Simon Sihang Luo is a political theorist whose work focuses on comparative political theory, contemporary political theory, and radicalism. He holds a Ph.D. in political science from Indiana University, Bloomington.
Simon’s current book project investigates the multiple uses of the memories of the Cultural Revolution in theoretical debates in the contemporary Chinese intellectual sphere. By tracing the genealogy of Cultural Revolution memories in post-Mao China, the book project demonstrates how political actors holding different ideological positions make the Cultural Revolution a usable past as they articulate different visions of China’s political future. By so doing, the book project analyzes how the past is useful for democratic and antidemocratic politics in a rapidly changing society, and how narratives of a revolutionary historical event constitute a repertoire of political knowledge for the public sphere.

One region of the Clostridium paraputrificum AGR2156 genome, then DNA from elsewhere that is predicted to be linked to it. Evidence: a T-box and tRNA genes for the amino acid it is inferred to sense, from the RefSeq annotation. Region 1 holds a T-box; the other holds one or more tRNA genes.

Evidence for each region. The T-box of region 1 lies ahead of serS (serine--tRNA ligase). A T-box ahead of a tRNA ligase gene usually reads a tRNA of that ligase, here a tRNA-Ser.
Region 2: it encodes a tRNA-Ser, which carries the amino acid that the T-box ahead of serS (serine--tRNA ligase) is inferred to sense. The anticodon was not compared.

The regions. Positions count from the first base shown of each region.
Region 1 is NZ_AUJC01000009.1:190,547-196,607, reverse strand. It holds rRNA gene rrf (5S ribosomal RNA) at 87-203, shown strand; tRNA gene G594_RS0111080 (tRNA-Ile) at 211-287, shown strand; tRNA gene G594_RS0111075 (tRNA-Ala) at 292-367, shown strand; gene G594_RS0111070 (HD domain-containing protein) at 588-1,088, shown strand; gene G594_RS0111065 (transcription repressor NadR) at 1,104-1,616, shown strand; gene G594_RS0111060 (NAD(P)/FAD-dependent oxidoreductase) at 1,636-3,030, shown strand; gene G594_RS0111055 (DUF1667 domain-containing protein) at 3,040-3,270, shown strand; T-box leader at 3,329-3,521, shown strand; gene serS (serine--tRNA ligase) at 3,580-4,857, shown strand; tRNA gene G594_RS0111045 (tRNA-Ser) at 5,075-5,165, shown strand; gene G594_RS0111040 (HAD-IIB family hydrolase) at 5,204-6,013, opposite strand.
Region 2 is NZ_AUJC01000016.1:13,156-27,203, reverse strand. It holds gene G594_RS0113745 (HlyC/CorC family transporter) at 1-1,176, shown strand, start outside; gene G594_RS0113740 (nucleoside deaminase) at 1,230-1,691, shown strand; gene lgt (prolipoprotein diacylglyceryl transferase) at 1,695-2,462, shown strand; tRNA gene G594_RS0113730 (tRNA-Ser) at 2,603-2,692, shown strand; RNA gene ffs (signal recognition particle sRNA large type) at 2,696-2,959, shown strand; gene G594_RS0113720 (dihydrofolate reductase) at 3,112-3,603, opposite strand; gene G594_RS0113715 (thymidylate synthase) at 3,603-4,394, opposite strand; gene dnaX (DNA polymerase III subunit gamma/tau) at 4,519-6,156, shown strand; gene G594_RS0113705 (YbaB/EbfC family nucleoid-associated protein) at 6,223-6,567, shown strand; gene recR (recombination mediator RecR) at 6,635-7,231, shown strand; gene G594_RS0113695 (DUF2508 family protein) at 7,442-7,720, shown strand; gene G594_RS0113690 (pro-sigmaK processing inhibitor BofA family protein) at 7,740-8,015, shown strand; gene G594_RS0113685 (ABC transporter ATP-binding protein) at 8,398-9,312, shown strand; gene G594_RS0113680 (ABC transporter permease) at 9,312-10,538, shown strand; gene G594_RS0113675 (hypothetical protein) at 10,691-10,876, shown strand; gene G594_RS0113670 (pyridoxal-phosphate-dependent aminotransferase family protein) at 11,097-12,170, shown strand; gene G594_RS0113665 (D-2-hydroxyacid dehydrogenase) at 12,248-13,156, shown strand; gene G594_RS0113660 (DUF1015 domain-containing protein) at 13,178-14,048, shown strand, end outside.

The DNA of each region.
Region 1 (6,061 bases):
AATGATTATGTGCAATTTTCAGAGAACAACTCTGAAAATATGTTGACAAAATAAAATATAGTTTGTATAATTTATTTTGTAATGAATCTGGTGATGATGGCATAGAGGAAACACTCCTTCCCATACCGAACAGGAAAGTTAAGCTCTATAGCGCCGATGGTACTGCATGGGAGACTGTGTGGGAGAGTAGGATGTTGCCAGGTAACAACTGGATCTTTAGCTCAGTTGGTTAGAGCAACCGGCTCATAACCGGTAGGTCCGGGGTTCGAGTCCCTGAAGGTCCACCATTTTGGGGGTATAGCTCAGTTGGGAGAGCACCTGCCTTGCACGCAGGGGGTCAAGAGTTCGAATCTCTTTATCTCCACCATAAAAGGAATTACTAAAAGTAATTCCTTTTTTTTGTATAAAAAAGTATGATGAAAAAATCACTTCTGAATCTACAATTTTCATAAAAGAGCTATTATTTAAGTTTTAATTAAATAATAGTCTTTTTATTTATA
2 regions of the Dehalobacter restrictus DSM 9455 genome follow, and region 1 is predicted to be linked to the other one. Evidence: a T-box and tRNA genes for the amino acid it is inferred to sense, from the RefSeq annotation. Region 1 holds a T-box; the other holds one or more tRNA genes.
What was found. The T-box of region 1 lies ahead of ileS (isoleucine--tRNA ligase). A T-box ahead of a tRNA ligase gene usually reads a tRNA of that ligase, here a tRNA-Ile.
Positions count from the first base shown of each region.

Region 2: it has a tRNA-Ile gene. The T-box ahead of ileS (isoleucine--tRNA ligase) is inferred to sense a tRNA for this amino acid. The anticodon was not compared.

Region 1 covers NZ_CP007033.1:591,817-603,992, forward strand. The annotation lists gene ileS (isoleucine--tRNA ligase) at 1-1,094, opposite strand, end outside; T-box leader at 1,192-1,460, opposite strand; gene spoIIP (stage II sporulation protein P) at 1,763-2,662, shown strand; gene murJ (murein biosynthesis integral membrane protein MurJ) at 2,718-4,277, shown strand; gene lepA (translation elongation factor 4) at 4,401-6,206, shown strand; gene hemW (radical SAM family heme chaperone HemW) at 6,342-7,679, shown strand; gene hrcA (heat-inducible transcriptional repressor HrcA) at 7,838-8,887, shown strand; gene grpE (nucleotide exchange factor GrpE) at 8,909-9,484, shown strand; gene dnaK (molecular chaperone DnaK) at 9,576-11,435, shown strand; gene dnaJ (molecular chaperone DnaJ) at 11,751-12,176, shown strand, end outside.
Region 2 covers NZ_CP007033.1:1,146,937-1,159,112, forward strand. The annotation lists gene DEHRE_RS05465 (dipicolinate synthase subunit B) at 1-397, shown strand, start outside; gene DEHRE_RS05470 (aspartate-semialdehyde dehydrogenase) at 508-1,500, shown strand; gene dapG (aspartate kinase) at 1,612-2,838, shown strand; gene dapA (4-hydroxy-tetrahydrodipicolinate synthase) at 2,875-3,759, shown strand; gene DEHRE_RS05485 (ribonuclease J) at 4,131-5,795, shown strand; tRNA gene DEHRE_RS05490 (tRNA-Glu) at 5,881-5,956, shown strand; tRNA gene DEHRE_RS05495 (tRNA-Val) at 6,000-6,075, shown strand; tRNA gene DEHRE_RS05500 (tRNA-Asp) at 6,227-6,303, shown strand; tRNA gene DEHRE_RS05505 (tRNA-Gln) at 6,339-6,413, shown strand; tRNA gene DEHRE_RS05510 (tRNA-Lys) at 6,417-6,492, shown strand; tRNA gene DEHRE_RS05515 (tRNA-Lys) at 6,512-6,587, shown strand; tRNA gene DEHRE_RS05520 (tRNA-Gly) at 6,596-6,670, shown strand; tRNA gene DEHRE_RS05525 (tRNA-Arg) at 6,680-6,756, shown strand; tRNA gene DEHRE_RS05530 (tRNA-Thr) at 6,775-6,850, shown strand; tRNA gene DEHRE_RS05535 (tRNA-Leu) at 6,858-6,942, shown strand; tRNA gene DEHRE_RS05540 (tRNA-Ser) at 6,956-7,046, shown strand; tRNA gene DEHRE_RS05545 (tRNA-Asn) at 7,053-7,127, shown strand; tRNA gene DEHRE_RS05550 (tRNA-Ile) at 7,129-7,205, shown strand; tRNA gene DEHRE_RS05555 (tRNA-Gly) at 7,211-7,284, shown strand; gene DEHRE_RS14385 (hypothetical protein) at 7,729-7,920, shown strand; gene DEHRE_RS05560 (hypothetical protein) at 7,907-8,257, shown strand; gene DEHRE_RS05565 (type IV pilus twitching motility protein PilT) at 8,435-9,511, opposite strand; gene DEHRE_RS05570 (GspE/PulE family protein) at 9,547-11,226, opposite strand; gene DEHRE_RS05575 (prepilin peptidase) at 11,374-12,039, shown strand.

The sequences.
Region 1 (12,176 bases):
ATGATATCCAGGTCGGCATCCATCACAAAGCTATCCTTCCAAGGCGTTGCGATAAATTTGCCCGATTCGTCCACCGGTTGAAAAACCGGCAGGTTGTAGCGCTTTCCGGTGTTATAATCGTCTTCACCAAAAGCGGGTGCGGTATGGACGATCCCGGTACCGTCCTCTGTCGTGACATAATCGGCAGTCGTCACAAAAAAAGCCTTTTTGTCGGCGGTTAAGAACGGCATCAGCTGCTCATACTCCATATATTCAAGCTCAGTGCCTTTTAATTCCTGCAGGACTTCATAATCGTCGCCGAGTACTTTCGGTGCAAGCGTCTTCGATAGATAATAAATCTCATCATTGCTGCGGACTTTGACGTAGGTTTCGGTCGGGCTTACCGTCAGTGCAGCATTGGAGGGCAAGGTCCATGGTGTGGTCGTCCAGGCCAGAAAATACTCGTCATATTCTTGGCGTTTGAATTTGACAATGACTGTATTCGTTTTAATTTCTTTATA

Simon has published scholarly articles about democratic theory and global encounters of ideas. In public writings in both English and Chinese, Simon has written about the history of political thought, political emotions, historical interpretations, labor politics, and the transnational dissemination of political knowledge.
Simon has taught multiple courses, in various roles, in political theory, Chinese politics, American politics, and ethics. At Stanford, Simon will continue to bring his research interests to the pressing issues in domestic and global politics of our age in his classroom, and offer courses related to political memories, citizenship, radical political theory, and the rise of China.